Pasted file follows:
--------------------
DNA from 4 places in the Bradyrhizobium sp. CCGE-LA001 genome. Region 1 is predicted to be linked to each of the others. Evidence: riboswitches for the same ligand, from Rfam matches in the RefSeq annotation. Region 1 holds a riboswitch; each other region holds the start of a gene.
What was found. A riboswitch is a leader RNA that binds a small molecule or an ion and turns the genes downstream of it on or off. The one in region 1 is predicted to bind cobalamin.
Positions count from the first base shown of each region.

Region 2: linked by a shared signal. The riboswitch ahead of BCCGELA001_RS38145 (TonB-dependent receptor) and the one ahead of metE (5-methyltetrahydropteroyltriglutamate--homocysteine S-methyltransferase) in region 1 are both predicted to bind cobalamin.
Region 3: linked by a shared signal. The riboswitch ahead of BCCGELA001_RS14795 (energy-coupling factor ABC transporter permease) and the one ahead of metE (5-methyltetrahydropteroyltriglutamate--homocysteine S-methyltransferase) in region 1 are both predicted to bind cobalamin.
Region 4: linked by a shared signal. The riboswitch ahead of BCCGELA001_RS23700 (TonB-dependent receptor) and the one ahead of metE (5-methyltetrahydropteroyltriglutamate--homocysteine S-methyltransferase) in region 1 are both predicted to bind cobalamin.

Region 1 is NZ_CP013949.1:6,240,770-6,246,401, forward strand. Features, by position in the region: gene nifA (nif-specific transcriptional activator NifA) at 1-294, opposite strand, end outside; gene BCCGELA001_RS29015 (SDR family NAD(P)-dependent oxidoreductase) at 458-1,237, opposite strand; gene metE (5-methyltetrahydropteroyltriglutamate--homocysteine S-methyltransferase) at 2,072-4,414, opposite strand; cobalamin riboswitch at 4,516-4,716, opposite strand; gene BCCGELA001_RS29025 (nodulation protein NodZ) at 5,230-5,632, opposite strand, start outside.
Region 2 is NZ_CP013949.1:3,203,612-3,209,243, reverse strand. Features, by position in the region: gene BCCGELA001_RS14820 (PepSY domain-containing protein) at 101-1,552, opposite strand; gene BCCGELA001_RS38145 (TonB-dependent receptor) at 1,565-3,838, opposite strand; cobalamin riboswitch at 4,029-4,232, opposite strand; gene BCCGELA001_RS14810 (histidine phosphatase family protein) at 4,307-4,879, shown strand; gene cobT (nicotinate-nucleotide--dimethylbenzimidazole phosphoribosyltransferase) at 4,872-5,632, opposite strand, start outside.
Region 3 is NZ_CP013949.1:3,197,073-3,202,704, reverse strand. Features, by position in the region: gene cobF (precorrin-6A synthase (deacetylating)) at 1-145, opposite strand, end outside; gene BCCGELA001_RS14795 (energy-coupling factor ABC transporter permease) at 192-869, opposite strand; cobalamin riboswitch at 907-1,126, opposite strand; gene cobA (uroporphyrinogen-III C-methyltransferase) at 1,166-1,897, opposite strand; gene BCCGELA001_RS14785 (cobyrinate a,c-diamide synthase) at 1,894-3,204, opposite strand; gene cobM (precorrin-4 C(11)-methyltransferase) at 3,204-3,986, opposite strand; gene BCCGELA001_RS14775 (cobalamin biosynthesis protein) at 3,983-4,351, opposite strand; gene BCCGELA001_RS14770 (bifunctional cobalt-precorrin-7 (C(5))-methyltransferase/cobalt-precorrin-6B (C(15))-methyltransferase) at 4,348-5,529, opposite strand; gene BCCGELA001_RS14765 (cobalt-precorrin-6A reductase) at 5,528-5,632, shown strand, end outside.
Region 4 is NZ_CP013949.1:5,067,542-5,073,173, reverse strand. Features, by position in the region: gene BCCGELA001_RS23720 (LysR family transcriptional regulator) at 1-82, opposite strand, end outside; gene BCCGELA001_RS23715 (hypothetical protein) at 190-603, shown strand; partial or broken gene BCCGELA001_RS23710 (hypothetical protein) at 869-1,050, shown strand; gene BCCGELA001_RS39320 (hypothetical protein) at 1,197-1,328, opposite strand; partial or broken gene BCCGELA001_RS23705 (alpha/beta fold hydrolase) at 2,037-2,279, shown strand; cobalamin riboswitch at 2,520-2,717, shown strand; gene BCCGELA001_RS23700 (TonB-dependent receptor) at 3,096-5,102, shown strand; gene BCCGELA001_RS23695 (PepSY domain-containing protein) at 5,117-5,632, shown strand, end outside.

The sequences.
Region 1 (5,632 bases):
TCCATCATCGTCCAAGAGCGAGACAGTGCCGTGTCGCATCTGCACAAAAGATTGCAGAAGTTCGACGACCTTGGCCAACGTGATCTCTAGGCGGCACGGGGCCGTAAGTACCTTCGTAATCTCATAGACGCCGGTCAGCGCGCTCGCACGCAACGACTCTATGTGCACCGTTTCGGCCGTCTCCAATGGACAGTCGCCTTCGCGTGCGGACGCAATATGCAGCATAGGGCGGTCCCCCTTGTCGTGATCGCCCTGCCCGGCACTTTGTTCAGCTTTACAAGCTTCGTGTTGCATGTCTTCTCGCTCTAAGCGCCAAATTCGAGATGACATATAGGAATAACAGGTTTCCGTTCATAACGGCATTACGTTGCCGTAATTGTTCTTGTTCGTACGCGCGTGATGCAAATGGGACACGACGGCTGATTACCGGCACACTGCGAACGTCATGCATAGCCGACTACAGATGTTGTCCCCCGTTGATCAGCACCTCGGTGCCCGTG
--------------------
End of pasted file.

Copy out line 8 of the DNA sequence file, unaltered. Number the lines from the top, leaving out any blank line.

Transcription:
Region 2 is NZ_CP013949.1:3,203,612-3,209,243, reverse strand. Features, by position in the region: gene BCCGELA001_RS14820 (PepSY domain-containing protein) at 101-1,552, opposite strand; gene BCCGELA001_RS38145 (TonB-dependent receptor) at 1,565-3,838, opposite strand; cobalamin riboswitch at 4,029-4,232, opposite strand; gene BCCGELA001_RS14810 (histidine phosphatase family protein) at 4,307-4,879, shown strand; gene cobT (nicotinate-nucleotide--dimethylbenzimidazole phosphoribosyltransferase) at 4,872-5,632, opposite strand, start outside.